"The Sleepwalkers", by Hermann Broch, is one of the great
cultual achievements of the 20th Century. Today, over
60 years after its original publication (and almost
50 years after the English translation was published),
its insights are perhaps even more relevant than before,
due to the advent of so-called "Post-Modernism", which
has made a "virtue" out of the disintegration of values
and the breakdown of life-forms in our society. Broch,
in contrast, was committed to the task of finding
a way through to meaningful life for all persons in
"The Sleepwalkers" offers diagnostic case-studies of
the problem (often with a subtle wit), and, at the
end of the book, briefly but powerfully points to a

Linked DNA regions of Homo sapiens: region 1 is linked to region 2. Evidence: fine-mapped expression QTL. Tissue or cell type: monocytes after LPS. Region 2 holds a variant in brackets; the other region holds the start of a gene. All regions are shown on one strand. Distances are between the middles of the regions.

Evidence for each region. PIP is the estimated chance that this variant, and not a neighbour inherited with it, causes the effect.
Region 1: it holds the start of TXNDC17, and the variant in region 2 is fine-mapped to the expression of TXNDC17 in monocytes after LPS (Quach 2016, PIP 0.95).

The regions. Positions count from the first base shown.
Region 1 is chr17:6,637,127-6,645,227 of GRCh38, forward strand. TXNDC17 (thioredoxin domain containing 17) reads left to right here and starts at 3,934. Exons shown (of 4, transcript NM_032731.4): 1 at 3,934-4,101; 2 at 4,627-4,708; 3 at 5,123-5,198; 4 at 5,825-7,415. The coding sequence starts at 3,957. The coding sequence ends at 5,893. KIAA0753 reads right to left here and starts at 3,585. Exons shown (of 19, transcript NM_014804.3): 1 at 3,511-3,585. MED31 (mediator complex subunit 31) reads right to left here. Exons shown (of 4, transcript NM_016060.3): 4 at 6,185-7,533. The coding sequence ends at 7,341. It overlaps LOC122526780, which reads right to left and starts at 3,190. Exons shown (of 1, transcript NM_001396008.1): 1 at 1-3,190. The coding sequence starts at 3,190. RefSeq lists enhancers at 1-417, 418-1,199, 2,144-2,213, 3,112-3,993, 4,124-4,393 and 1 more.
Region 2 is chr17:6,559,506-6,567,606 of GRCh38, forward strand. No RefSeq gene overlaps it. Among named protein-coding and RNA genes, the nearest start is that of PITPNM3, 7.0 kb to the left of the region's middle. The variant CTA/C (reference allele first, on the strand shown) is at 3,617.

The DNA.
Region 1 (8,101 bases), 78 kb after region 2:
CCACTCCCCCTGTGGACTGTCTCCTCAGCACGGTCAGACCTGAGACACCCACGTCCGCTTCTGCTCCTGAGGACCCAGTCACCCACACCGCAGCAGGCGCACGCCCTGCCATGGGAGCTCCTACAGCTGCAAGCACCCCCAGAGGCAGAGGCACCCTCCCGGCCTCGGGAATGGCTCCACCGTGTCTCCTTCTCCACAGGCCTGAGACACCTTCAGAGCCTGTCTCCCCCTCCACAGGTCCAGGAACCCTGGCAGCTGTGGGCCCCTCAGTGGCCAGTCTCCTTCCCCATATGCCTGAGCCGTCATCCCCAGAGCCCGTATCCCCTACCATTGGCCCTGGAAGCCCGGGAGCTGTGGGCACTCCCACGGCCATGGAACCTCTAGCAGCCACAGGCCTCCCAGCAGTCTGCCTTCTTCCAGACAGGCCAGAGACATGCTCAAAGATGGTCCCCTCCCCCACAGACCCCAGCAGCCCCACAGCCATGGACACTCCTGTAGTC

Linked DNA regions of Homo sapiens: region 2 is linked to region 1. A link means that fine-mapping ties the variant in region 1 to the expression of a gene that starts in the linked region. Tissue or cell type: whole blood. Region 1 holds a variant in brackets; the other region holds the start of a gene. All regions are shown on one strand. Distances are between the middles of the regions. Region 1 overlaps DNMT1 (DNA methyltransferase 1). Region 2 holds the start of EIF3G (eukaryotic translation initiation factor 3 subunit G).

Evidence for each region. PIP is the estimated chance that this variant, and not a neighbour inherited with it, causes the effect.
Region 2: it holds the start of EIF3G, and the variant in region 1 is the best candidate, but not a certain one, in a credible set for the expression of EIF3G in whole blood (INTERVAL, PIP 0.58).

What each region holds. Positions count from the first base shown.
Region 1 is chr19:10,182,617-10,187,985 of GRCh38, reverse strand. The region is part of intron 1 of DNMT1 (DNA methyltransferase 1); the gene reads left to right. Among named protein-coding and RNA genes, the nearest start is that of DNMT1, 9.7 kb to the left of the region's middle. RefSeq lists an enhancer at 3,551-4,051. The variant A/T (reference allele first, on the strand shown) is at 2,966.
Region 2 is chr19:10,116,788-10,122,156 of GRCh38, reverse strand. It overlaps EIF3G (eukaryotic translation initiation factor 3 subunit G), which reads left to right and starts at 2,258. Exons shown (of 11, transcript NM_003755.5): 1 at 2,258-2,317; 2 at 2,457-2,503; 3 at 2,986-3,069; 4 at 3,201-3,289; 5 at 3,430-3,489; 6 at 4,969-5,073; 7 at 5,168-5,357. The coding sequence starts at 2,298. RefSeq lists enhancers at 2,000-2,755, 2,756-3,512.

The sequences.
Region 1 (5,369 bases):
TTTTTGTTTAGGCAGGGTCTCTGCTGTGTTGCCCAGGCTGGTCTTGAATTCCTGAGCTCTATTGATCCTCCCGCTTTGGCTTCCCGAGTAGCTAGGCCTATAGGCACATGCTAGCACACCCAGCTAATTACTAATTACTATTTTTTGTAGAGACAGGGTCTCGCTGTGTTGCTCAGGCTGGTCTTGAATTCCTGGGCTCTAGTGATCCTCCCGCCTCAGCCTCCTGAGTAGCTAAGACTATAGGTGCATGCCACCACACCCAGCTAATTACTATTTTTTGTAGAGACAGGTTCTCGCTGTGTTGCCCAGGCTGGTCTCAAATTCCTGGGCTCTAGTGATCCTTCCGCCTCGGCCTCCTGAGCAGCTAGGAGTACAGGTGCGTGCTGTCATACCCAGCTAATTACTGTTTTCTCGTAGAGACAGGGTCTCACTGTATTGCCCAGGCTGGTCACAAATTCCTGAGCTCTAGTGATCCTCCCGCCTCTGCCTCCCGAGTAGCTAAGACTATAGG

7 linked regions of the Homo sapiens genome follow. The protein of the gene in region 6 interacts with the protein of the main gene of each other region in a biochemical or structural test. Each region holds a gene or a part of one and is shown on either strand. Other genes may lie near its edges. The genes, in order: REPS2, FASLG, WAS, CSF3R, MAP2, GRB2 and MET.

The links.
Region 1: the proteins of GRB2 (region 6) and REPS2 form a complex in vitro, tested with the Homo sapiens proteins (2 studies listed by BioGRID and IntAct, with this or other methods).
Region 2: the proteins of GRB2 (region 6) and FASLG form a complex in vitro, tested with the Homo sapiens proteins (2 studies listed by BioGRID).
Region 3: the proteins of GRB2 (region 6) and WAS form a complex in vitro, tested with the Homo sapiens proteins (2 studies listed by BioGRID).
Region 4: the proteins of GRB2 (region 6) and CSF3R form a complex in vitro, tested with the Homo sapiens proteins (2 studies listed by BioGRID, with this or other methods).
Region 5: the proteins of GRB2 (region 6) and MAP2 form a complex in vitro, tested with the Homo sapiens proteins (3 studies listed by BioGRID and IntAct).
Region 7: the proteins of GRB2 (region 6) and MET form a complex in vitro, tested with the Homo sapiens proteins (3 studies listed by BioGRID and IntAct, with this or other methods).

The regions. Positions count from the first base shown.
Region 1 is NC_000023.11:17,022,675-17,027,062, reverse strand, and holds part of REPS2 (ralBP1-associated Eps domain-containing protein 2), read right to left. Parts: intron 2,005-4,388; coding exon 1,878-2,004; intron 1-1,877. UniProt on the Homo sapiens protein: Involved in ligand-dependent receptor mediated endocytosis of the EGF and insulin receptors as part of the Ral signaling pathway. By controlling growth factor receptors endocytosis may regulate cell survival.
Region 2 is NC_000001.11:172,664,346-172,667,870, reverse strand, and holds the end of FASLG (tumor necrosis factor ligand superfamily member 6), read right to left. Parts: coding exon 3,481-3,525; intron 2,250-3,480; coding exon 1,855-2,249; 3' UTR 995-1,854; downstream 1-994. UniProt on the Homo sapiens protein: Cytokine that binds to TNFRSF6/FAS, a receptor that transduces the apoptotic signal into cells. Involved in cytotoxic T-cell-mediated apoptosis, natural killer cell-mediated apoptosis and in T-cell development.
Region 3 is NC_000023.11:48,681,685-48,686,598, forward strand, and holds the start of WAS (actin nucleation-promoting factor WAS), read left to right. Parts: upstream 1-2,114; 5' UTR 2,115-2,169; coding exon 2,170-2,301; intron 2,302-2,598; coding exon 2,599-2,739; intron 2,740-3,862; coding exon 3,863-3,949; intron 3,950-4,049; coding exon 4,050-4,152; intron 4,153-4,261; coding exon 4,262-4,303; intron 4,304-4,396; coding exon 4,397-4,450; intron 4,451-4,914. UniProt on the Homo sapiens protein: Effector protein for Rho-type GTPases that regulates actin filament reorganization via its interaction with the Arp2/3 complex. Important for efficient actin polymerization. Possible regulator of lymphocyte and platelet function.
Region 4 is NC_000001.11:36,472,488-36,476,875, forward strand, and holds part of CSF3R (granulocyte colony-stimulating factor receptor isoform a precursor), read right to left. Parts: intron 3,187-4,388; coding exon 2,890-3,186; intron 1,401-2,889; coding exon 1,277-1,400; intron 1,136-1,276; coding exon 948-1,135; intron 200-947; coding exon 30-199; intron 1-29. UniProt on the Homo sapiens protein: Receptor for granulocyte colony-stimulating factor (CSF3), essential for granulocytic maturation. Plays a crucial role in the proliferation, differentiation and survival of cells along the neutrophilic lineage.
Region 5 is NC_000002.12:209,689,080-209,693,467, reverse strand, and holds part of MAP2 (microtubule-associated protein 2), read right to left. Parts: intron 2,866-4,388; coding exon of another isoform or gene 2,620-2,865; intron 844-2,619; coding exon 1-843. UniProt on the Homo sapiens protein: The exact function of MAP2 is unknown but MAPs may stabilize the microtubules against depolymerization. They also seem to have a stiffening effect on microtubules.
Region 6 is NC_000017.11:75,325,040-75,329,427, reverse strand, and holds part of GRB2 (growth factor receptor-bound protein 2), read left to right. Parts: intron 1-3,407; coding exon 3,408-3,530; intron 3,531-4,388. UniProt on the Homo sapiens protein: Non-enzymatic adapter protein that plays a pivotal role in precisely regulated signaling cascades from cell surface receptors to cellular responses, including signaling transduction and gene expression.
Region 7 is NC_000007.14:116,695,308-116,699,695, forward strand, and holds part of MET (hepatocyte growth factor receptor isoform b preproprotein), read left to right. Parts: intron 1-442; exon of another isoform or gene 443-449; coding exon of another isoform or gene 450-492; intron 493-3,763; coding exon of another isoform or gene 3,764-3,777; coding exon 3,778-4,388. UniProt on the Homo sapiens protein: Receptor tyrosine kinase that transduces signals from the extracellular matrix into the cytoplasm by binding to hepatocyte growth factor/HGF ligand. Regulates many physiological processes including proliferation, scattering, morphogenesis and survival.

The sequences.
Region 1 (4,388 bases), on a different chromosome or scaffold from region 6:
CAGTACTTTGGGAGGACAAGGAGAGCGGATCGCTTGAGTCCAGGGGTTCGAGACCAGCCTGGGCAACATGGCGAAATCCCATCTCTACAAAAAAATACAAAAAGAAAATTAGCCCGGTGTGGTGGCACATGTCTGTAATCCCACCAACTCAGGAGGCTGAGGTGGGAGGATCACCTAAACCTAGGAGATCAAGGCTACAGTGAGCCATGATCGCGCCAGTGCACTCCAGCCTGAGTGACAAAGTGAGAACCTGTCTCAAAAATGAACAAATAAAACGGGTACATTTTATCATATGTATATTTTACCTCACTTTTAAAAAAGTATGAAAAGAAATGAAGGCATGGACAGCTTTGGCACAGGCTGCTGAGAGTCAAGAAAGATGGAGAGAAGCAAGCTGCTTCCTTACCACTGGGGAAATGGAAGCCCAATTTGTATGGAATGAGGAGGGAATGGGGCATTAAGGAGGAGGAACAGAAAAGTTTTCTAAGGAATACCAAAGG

solution, in a renewal of community in inclusive discourse.
Personally, when I first read "The Sleepwalkers", ca. 1972, it
it showed me why words might deserve to exist, and I felt
that, if I was who I wished I was, I would have written
Broch's words. I was and remained struck by the
"ekstatic" condition with which he must have been
graced to write this work (and other of his works,
e.g., "The Death of Virgil").
Perhaps the ending words of "The Virgil" characterize,
in a way different from how they are there meant,
Broch's achievement: "It was the word beyond speech".